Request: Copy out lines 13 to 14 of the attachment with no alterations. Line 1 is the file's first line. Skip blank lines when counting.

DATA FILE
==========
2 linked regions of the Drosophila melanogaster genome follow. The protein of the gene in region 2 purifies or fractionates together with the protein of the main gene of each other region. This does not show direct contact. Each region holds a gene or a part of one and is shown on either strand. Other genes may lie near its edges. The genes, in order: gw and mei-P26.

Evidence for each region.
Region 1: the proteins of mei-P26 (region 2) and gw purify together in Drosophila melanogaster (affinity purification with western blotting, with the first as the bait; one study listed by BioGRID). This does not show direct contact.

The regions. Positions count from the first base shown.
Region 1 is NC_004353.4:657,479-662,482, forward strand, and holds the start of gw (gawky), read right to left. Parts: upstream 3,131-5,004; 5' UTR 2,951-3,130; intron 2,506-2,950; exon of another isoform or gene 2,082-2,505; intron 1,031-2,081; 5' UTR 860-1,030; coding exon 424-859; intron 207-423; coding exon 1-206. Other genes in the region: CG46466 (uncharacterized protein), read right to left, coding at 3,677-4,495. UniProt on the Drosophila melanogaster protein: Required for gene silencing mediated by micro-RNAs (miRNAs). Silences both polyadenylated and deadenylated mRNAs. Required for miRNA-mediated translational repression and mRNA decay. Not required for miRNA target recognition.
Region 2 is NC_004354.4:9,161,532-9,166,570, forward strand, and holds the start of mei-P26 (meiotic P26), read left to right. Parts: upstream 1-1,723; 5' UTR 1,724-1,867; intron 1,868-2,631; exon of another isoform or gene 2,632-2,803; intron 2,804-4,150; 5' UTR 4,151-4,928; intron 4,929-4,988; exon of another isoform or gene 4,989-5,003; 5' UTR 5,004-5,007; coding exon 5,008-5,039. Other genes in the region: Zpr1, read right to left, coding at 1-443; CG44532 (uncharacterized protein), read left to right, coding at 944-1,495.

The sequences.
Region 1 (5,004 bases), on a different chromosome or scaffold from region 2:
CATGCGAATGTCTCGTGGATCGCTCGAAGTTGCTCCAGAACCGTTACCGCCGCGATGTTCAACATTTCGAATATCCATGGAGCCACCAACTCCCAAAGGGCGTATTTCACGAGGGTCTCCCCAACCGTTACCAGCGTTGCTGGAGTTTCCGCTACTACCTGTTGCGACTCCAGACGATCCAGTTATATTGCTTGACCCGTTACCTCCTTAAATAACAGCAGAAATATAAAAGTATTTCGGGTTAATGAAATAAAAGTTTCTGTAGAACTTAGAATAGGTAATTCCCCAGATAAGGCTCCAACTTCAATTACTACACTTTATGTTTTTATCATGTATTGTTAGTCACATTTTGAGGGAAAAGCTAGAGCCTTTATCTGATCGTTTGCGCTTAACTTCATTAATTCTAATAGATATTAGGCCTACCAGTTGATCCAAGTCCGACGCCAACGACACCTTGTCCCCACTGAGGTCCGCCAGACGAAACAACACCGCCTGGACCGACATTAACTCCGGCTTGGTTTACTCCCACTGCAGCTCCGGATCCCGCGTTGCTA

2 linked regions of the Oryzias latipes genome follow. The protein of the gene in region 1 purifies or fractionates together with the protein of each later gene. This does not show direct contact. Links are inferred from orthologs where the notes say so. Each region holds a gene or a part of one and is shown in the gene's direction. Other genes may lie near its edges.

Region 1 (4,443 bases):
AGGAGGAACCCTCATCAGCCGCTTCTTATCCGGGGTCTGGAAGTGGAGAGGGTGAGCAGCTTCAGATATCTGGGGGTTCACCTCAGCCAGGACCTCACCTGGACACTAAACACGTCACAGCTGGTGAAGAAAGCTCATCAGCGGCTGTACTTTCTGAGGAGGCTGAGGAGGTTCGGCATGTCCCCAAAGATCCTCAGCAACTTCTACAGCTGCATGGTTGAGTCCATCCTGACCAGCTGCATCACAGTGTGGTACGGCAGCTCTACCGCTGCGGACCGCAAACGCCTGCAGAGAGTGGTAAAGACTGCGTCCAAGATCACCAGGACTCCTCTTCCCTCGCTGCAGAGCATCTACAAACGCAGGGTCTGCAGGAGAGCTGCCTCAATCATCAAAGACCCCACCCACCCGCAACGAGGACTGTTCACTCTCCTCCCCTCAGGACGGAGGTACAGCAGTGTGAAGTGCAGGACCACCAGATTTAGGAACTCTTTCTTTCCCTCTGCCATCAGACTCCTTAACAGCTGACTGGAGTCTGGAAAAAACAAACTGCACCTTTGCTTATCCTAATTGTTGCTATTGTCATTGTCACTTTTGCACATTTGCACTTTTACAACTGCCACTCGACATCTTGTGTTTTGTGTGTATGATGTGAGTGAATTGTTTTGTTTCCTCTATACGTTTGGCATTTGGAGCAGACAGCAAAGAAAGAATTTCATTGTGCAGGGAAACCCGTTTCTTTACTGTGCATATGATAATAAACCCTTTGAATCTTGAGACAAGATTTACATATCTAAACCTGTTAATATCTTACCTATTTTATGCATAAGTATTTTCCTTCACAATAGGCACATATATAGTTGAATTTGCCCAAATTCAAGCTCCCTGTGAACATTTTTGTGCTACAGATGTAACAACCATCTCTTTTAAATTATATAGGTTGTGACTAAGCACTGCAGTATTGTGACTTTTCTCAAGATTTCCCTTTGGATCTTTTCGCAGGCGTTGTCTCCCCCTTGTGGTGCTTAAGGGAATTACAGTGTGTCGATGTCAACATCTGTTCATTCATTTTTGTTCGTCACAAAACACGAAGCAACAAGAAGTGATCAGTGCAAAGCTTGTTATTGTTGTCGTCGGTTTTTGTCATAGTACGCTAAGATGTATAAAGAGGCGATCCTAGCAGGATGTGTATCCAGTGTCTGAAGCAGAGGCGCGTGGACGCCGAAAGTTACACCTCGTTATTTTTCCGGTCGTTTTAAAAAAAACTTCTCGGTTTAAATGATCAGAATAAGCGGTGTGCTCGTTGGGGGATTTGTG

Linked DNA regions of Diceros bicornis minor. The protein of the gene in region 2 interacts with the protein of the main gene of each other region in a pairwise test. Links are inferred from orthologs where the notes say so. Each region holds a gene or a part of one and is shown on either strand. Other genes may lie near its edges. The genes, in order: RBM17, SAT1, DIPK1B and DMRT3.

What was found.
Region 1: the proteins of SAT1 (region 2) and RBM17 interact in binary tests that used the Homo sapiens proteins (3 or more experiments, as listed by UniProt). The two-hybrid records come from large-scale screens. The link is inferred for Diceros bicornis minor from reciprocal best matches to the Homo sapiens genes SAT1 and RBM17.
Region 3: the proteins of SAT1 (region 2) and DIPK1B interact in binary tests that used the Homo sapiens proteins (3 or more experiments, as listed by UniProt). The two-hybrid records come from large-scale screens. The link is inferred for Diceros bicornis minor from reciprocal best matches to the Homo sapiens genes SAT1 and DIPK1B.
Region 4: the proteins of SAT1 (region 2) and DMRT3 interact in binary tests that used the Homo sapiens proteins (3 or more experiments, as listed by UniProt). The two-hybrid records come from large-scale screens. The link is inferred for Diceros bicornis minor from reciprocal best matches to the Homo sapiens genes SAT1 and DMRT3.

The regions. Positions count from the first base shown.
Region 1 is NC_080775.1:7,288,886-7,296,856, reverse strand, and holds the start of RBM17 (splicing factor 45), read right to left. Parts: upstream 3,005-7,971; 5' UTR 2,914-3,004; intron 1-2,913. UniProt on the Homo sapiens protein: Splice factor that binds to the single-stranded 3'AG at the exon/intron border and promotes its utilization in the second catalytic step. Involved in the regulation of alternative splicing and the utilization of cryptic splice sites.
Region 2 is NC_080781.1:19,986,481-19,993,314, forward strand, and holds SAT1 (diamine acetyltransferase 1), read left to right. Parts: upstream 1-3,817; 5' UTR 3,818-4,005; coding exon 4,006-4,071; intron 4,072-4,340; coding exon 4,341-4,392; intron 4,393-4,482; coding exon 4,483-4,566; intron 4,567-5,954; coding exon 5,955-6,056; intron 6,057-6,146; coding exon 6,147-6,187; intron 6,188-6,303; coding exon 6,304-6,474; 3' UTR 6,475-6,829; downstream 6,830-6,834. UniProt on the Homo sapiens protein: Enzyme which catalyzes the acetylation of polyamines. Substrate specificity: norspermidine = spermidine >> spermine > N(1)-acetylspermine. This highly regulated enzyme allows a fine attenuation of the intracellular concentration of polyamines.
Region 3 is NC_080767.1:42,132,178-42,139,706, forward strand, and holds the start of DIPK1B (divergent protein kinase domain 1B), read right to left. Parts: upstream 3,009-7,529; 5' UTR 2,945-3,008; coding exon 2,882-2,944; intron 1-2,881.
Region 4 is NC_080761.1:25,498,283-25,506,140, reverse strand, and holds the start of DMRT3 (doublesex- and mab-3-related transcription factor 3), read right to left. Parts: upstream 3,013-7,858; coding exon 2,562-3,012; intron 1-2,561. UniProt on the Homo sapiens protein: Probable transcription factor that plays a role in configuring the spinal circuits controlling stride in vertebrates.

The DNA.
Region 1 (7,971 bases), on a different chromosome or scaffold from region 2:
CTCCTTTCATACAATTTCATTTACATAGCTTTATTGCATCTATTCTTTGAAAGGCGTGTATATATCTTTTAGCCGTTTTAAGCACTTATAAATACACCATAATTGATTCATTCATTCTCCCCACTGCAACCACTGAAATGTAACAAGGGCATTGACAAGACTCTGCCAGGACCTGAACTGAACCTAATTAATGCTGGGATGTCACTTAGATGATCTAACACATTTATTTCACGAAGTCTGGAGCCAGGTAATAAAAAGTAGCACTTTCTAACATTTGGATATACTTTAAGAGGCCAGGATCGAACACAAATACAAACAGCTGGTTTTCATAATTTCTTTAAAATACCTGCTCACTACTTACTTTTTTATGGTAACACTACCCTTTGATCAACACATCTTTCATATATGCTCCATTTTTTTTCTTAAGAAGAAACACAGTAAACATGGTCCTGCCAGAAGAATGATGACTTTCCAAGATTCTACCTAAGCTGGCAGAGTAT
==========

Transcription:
Linked DNA regions of Diceros bicornis minor. The protein of the gene in region 2 interacts with the protein of the main gene of each other region in a pairwise test. Links are inferred from orthologs where the notes say so. Each region holds a gene or a part of one and is shown on either strand. Other genes may lie near its edges. The genes, in order: RBM17, SAT1, DIPK1B and DMRT3.

What was found.